Learn to apply adhesive and assemble an edge-to-edge joint.
Continue with the rest of this series to learn how to make the different types of joinery in Woodworking.
This program hopes to kindle an interest in woodworking for those looking to acquire useful skills in order to pursue a vocation.
The edge-to-edge joint is one of the simplest forms of joining two pieces of wood and is useful in larger projects such as table tops and chests of drawers.
Music - Gilles B
Watch the Video How to Make an Edge-to-Edge joint part 1.
If you have followed How to Make an Edge-to-Edge joint part 1, the workpieces are nearly ready for Gluing up.
Step 1 - Marking.
Use a pencil to mark a 'V' that runs across both pieces.
This provides a precise reference to the position of the two pieces before gluing them together.
Use a ruler to mark the points where you will fix nails.
In this joint, we will fit two nails, and therefore, we will require two marks on each workpiece.
Once you have marked the first workpiece, repeat the steps on the second work piece.
Measure the middle with the ruler and mark it with a marking knife.
Use a marking gauge to mark the centre.
Step 2 - Drilling.
Punch the intersection for the holes.
Drill the holes with a hand drill.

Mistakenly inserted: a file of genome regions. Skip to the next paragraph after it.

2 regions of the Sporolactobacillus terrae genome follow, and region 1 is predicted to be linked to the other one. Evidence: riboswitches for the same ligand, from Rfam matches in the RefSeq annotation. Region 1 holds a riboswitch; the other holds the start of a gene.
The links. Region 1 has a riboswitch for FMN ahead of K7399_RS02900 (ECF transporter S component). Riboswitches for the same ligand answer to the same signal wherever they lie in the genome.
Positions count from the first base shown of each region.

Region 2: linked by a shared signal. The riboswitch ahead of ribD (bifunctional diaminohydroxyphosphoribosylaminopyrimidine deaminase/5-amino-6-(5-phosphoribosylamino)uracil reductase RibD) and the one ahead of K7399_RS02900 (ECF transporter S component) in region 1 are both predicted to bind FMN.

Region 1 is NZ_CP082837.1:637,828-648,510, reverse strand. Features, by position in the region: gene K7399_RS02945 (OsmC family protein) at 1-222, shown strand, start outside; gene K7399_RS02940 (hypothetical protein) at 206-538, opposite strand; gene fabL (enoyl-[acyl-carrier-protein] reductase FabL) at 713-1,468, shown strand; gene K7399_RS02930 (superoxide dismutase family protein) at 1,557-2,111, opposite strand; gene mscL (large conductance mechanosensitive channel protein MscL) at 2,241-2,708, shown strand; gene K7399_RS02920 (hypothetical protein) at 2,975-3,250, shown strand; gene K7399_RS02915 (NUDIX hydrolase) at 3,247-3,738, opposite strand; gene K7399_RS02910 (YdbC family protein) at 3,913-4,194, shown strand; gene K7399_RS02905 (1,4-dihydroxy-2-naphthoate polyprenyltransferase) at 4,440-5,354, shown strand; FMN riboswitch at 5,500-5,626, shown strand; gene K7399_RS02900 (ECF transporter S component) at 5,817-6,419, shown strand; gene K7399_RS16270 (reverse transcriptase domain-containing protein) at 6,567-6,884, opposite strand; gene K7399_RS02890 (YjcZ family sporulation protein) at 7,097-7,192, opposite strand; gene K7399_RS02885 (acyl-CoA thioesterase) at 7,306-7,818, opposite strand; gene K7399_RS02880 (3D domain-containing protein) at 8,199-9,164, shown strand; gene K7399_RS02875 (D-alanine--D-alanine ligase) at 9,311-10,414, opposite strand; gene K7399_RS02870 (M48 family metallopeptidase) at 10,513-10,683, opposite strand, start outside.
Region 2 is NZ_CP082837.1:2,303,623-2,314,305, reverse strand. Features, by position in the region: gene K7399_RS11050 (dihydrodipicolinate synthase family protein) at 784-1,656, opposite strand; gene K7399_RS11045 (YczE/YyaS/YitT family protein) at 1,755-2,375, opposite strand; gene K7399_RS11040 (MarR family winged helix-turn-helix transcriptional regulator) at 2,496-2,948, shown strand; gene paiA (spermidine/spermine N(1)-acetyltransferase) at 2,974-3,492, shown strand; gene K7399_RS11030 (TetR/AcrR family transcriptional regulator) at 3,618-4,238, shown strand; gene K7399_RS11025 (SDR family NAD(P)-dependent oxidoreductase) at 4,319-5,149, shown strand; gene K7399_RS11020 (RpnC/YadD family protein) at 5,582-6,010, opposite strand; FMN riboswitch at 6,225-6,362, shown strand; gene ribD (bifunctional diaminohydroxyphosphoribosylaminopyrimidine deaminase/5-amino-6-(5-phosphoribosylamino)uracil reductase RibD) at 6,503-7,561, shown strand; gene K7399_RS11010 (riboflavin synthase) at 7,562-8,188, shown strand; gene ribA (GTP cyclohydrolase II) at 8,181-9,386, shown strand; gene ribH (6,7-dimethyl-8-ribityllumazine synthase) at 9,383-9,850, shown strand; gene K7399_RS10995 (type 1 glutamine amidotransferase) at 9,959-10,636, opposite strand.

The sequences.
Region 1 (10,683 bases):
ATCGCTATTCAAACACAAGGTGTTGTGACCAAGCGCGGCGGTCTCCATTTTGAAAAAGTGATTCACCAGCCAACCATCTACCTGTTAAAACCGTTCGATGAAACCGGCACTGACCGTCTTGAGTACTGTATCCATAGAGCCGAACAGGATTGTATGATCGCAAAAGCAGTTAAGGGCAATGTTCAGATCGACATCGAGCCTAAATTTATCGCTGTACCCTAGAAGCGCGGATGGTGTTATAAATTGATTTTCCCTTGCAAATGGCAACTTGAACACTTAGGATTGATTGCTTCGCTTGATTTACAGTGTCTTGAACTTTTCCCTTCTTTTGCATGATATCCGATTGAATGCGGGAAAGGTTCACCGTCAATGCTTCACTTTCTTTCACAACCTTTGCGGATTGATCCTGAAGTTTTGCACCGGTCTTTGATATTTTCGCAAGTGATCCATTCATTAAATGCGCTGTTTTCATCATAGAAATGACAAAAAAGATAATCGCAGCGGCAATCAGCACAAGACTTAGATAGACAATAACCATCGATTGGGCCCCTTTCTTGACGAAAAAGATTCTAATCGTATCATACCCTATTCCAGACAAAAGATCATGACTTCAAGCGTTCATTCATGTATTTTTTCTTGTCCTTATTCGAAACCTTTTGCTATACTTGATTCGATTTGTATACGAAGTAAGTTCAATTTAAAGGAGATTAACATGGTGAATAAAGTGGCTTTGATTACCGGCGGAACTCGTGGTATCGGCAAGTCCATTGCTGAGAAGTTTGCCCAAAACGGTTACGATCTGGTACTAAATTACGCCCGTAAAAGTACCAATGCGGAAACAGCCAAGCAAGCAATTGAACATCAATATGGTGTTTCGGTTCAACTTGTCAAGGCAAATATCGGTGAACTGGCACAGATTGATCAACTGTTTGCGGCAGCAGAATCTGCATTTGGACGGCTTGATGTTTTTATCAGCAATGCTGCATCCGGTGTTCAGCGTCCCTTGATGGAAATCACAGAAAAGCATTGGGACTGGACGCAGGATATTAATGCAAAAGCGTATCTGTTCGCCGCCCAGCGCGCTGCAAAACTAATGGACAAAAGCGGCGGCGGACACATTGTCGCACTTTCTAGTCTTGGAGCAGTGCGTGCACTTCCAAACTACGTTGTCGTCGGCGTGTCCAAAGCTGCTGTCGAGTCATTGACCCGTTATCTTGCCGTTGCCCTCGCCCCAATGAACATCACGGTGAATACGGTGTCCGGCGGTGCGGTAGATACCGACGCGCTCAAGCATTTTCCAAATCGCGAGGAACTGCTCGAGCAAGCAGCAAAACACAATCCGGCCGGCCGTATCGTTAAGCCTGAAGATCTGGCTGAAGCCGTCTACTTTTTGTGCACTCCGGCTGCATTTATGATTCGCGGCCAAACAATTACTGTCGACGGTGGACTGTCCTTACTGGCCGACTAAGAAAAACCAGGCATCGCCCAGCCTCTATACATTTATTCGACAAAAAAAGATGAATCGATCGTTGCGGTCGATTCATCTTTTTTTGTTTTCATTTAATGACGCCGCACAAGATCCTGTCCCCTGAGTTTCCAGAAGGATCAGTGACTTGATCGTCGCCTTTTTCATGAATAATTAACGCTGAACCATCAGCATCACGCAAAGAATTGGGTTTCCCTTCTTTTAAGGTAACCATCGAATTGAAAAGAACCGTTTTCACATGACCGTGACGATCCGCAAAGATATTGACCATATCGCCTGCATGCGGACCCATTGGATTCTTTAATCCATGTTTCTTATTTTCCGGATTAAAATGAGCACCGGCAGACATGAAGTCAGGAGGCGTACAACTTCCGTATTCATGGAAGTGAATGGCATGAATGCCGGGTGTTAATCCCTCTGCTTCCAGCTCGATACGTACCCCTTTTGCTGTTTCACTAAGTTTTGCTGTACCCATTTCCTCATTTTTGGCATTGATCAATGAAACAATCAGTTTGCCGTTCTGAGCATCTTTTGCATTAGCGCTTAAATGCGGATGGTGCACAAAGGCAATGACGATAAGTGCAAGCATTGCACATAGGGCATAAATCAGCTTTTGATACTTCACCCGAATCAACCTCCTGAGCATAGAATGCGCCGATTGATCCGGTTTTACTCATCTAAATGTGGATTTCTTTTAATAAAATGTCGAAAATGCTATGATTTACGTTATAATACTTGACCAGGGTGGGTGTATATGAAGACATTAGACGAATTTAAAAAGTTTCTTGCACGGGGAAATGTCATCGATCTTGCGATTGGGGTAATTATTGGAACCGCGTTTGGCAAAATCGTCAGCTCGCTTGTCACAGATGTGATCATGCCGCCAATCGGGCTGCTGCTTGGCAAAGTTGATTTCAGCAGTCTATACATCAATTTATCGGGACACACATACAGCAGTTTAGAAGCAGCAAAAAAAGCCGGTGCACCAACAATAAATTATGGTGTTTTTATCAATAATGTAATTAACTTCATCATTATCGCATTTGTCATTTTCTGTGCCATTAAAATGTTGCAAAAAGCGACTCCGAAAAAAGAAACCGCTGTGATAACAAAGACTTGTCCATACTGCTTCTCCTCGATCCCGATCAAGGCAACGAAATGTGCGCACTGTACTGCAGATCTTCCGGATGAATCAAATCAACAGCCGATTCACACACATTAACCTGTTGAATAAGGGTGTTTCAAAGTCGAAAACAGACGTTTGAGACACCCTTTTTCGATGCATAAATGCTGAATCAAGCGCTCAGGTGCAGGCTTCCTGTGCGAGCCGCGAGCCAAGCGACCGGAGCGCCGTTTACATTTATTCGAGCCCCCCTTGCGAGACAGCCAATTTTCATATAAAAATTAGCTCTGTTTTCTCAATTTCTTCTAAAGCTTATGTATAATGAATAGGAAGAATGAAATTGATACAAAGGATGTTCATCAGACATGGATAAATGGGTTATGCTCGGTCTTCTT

The size of the bit should be slightly smaller than that of the nail.
Step 3 - Gluing and Finishing.
Clamp a nail in the vice.
Cut the head of the nail with a fret saw.
Do the same with the other nail.
Apply some adhesive on one piece.
Spread it out evenly with a mixing stick.
Take the nails and dip them into the adhesive.
Hammer them in one workpiece.
The sharp side of the nails should be facing up.
Apply some adhesive on the second piece.
Align both pieces ensuring that the 'V' mark is properly aligned.
Joint the two workpieces.
Hammer it lightly to make sure the pieces fit well.
Clamp the joined workpiece into a T-Bar clamp.
Remember to use some scrap wood.
Clamp the pieces of wood together.
Tighten the clamp slowly.
Wipe off the excess adhesive that oozes out from the side with a piece a stick and a cloth.
Use a Ruler to check if the workpiece is flat.
If needed use the mallet to ensure that the two pieces are aligned.
Do not tighten it to maximum capacity.
Let the adhesive dry for three to four hours.
Scrape off all the reference lines with a plane blade iron.
If there is any excess glue, you can scrape that off as well.
You have now learnt to make an edge-to-edge joint.